How Do We See Women in Art? (And How The View Is Changing)

How Do We See Women in Art? (And How The View Is Changing)

It might seem a little counter-intuitive to say this, but women also make art.

There have been so many prolific female artists in history: Frida Kahlo, Georgia O’Keeffe and Dorothea Lange all come to mind. However, in a typical art history class, it’s a little disturbing to see that despite the millions of women in the past and present who made beautiful artwork, art history exams still prominently feature men’s artwork. That’s not to say that men can’t compose beautiful art, but rather, speaks volumes about how underappreciated many women artists are.

The United Kingdom-based Freelands Foundation recently published some research regarding how the art world regards women artists. Despite saying that 62 percent of art school students in the U.K. were women, only 31 percent of represented artists in commercial galleries cultivated across London were women. Odd, right? While 42 percent of people who put on solo shows in London art galleries were women, it drops down to 25 percent when thinking about major galleries.

In fact, going by these statistics, you’re probably more likely to see a woman as the subject of artwork rather than as the creator.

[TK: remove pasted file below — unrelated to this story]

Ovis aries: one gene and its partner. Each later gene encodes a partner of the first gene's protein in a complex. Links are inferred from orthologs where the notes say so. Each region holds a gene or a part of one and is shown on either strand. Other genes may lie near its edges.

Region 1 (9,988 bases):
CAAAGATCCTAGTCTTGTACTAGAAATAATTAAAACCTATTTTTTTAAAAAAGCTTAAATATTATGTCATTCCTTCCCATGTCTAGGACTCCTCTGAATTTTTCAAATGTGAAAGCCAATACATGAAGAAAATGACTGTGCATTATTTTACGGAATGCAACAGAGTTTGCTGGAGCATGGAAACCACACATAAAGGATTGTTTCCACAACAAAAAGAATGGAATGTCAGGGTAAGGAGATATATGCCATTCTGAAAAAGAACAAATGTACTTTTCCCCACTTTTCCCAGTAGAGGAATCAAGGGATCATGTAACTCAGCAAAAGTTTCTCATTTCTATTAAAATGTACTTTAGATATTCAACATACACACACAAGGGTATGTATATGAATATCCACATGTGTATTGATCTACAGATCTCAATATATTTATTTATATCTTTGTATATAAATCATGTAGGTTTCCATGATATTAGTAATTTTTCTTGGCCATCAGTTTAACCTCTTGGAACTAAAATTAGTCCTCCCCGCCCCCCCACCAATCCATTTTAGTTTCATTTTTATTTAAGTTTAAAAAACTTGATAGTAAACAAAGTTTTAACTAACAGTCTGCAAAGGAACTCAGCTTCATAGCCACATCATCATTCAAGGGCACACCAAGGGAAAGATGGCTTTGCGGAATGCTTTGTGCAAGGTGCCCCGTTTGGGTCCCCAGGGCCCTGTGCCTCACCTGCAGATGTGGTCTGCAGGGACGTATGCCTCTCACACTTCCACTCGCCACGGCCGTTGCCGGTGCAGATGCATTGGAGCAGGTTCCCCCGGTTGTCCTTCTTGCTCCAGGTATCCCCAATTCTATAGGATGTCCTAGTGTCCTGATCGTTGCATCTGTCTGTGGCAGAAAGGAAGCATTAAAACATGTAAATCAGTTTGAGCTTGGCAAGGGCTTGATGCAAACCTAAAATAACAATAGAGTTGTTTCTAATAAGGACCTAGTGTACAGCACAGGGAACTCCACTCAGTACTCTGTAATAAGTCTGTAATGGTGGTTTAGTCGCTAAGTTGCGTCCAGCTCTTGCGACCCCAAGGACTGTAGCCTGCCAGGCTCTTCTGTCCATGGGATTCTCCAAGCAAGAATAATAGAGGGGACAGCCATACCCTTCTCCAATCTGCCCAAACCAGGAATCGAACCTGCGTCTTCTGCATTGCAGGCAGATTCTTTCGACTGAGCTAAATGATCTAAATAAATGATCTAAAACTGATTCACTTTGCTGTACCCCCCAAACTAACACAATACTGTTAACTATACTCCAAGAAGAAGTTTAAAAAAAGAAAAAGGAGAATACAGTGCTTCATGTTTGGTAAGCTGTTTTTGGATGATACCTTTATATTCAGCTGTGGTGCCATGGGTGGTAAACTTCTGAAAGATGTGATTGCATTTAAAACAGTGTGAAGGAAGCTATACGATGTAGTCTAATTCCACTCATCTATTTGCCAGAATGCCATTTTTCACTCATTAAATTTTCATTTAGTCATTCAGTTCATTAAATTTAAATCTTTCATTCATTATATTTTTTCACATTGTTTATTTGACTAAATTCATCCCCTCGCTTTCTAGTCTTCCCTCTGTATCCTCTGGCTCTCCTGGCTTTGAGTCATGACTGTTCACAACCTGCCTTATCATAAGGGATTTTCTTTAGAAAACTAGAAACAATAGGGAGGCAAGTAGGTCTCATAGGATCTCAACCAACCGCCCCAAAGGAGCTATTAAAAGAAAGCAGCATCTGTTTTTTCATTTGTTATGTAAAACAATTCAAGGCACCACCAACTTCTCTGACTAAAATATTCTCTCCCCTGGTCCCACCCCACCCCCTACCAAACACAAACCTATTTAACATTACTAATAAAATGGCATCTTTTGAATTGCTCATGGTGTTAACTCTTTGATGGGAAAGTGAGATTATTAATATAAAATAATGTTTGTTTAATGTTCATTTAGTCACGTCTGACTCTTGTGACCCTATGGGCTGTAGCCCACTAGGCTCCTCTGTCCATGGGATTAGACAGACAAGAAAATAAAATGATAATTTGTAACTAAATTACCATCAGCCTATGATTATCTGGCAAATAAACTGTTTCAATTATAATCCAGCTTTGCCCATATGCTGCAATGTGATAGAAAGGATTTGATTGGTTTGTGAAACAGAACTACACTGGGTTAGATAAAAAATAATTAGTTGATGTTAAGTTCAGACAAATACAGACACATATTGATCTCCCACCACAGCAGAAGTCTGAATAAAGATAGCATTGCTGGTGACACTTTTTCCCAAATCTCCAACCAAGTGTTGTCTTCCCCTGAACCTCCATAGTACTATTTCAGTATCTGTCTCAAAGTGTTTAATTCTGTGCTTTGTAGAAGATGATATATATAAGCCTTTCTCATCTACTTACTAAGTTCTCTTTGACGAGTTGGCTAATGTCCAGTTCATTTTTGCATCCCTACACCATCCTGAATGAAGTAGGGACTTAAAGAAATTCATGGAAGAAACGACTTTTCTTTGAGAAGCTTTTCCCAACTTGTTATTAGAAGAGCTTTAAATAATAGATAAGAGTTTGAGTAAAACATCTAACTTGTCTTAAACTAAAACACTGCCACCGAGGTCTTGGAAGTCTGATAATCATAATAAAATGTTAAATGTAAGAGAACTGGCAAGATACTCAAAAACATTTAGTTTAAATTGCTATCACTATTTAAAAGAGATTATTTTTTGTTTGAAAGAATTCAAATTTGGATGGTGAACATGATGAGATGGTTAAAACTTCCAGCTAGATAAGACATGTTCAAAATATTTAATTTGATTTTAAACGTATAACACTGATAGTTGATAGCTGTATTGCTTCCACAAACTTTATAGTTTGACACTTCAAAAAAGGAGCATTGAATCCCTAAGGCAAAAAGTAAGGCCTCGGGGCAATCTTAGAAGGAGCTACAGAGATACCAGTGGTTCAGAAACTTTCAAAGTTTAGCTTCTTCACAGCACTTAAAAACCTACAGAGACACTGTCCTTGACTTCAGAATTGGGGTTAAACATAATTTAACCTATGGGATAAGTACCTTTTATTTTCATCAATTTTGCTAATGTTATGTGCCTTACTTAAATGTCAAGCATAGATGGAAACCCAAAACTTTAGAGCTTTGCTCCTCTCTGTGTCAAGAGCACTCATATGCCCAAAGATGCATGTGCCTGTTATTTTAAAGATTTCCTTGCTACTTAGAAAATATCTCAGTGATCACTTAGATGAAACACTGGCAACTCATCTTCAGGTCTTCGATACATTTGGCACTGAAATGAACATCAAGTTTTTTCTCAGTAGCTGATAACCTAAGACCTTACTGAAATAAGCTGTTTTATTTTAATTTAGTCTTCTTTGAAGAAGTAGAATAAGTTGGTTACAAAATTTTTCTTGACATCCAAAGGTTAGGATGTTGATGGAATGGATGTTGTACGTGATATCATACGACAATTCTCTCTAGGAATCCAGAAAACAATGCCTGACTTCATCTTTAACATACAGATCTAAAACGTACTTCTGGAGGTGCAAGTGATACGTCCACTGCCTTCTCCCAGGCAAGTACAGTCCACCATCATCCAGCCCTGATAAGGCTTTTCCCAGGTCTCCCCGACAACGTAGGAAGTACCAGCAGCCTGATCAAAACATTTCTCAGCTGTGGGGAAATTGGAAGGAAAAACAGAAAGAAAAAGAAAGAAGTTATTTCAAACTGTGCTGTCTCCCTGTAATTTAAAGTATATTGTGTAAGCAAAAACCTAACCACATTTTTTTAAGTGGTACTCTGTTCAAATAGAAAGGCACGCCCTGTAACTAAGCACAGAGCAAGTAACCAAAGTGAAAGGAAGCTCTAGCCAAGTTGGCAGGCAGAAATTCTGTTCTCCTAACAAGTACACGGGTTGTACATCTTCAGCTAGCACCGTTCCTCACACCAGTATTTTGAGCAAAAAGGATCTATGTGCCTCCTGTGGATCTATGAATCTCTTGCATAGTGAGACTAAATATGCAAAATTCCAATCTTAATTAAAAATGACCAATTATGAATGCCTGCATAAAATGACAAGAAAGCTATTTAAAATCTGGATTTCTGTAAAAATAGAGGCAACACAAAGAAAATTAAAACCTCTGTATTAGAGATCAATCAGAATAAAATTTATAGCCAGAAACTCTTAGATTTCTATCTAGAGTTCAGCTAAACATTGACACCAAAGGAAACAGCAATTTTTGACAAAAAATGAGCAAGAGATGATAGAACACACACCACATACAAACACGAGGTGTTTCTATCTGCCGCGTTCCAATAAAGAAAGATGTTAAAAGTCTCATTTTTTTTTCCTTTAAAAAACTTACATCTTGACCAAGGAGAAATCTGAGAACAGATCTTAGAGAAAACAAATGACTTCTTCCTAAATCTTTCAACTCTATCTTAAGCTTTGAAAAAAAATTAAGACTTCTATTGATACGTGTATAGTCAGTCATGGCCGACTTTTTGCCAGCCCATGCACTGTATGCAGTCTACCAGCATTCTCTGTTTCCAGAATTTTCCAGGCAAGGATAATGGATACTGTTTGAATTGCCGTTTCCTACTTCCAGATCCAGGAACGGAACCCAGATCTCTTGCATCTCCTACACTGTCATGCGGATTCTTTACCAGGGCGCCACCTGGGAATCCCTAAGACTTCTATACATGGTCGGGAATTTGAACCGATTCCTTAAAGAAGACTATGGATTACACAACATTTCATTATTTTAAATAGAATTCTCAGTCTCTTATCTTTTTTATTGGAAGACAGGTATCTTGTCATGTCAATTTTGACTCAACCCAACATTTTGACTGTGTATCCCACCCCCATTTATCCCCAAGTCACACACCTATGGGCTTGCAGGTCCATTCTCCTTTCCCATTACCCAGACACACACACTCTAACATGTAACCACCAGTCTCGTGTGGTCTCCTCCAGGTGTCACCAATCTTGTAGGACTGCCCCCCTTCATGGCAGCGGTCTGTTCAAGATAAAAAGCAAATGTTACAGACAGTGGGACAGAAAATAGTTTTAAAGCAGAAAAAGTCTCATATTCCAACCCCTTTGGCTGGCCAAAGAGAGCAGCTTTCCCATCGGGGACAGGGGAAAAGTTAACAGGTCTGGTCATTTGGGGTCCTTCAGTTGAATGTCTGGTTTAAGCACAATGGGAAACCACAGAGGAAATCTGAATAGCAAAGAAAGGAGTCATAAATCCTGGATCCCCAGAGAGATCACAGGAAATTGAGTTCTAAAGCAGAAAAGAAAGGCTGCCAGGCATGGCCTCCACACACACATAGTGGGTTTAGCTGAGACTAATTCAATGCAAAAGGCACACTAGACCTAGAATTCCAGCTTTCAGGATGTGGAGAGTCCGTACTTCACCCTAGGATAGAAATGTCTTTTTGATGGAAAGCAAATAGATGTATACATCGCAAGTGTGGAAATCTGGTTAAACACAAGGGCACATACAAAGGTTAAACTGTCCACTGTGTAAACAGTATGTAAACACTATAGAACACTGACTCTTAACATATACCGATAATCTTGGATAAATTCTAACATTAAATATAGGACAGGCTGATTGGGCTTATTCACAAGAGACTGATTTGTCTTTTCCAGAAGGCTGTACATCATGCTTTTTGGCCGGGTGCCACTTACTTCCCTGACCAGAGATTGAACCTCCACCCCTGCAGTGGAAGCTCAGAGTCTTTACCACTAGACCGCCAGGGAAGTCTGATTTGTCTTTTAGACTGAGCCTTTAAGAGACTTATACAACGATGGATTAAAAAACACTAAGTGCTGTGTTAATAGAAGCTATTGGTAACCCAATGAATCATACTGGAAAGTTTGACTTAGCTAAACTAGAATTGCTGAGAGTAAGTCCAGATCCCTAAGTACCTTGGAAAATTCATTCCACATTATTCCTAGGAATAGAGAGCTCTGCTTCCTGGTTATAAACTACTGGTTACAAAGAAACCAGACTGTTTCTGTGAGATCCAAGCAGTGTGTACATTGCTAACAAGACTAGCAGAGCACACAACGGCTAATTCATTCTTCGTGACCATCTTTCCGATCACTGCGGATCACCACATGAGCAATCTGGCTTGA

It’s not much better in the United States; only 27 percent of artists in the U.S. who were able to put on major solo shows were women from 2007 to 2013. “It’s not primarily about saying, ‘Let’s have equality for female artists’—it’s a way to make an interesting programme,” Daniel Birbaum, director of Sweden’s Moderna Museet in Stockholm and Malmo, said to the Art Newspaper.

Women’s art collectives and philanthropists interested in bringing diversity to the arts are making great leaps in changing the landscape of the modern art world. Australia’s The Ladies Network features all art made by women, highlighting up-and-coming artists in blog posts and calendars of all upcoming events. The international art collective World Wide Women does something similar by constantly bringing together international artists in curated exhibits and offering opportunities at places around the world.

Art philanthropist Valerie Napoleone created the eponymous Valerie Napoleone XX (named after the chromosomes of the female sex) in 2015 to curate a collection of women artists. Napoleone has said that she works to avoid dismissing the talent of women who have been historically under-looked in the art world.

Things change at established art institutions as well. As noted by many, the Tate Modern museum in London is now headed by a woman, who many hope will make a difference in the distribution of artists brought to one of London’s biggest museums.

While historically, the “greatest” artists have been only men, it is the work of very many to see that change. The greatest can also be women, and the art landscape is slowly parting to truly reveal the extent of that.